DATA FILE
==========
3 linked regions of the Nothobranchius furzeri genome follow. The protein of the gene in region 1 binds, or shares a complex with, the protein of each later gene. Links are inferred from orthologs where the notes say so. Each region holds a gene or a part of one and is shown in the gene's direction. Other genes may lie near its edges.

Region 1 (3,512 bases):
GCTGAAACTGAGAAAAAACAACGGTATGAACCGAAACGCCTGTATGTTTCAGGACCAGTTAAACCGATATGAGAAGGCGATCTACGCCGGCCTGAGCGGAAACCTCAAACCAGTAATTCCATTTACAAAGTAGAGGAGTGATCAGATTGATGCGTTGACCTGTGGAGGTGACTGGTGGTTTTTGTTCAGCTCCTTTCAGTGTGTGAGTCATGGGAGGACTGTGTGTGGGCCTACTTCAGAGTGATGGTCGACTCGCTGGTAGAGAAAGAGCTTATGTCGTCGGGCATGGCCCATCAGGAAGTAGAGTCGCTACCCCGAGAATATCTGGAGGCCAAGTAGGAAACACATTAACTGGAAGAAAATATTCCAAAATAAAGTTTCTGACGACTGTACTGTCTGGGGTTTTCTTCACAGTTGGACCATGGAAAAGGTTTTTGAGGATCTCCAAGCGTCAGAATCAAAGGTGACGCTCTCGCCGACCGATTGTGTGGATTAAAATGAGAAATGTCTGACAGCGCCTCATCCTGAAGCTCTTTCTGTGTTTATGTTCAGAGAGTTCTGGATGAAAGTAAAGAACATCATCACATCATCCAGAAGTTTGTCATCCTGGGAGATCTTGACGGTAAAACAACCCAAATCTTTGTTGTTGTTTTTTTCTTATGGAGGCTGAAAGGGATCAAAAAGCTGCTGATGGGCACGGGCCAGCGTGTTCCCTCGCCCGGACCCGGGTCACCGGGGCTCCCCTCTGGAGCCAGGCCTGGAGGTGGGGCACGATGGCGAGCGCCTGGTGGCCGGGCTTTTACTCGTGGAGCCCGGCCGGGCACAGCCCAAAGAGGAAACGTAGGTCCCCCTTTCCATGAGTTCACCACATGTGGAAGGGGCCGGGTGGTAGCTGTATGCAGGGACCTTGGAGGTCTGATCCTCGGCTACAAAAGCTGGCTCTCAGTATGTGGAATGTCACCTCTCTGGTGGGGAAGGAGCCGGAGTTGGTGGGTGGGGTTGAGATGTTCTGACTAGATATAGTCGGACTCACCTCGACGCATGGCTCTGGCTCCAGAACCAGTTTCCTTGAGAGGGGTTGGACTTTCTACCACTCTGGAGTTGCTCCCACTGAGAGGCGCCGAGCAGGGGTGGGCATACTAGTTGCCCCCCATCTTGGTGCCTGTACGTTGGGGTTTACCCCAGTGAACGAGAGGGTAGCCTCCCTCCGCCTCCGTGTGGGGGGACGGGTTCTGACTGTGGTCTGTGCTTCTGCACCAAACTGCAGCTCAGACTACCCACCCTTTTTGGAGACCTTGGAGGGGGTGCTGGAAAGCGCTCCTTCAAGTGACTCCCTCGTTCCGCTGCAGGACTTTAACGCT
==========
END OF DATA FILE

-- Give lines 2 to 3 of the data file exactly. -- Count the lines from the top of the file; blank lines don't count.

Region 1 (3,512 bases):
GCTGAAACTGAGAAAAAACAACGGTATGAACCGAAACGCCTGTATGTTTCAGGACCAGTTAAACCGATATGAGAAGGCGATCTACGCCGGCCTGAGCGGAAACCTCAAACCAGTAATTCCATTTACAAAGTAGAGGAGTGATCAGATTGATGCGTTGACCTGTGGAGGTGACTGGTGGTTTTTGTTCAGCTCCTTTCAGTGTGTGAGTCATGGGAGGACTGTGTGTGGGCCTACTTCAGAGTGATGGTCGACTCGCTGGTAGAGAAAGAGCTTATGTCGTCGGGCATGGCCCATCAGGAAGTAGAGTCGCTACCCCGAGAATATCTGGAGGCCAAGTAGGAAACACATTAACTGGAAGAAAATATTCCAAAATAAAGTTTCTGACGACTGTACTGTCTGGGGTTTTCTTCACAGTTGGACCATGGAAAAGGTTTTTGAGGATCTCCAAGCGTCAGAATCAAAGGTGACGCTCTCGCCGACCGATTGTGTGGATTAAAATGAGAAATGTCTGACAGCGCCTCATCCTGAAGCTCTTTCTGTGTTTATGTTCAGAGAGTTCTGGATGAAAGTAAAGAACATCATCACATCATCCAGAAGTTTGTCATCCTGGGAGATCTTGACGGTAAAACAACCCAAATCTTTGTTGTTGTTTTTTTCTTATGGAGGCTGAAAGGGATCAAAAAGCTGCTGATGGGCACGGGCCAGCGTGTTCCCTCGCCCGGACCCGGGTCACCGGGGCTCCCCTCTGGAGCCAGGCCTGGAGGTGGGGCACGATGGCGAGCGCCTGGTGGCCGGGCTTTTACTCGTGGAGCCCGGCCGGGCACAGCCCAAAGAGGAAACGTAGGTCCCCCTTTCCATGAGTTCACCACATGTGGAAGGGGCCGGGTGGTAGCTGTATGCAGGGACCTTGGAGGTCTGATCCTCGGCTACAAAAGCTGGCTCTCAGTATGTGGAATGTCACCTCTCTGGTGGGGAAGGAGCCGGAGTTGGTGGGTGGGGTTGAGATGTTCTGACTAGATATAGTCGGACTCACCTCGACGCATGGCTCTGGCTCCAGAACCAGTTTCCTTGAGAGGGGTTGGACTTTCTACCACTCTGGAGTTGCTCCCACTGAGAGGCGCCGAGCAGGGGTGGGCATACTAGTTGCCCCCCATCTTGGTGCCTGTACGTTGGGGTTTACCCCAGTGAACGAGAGGGTAGCCTCCCTCCGCCTCCGTGTGGGGGGACGGGTTCTGACTGTGGTCTGTGCTTCTGCACCAAACTGCAGCTCAGACTACCCACCCTTTTTGGAGACCTTGGAGGGGGTGCTGGAAAGCGCTCCTTCAAGTGACTCCCTCGTTCCGCTGCAGGACTTTAACGCT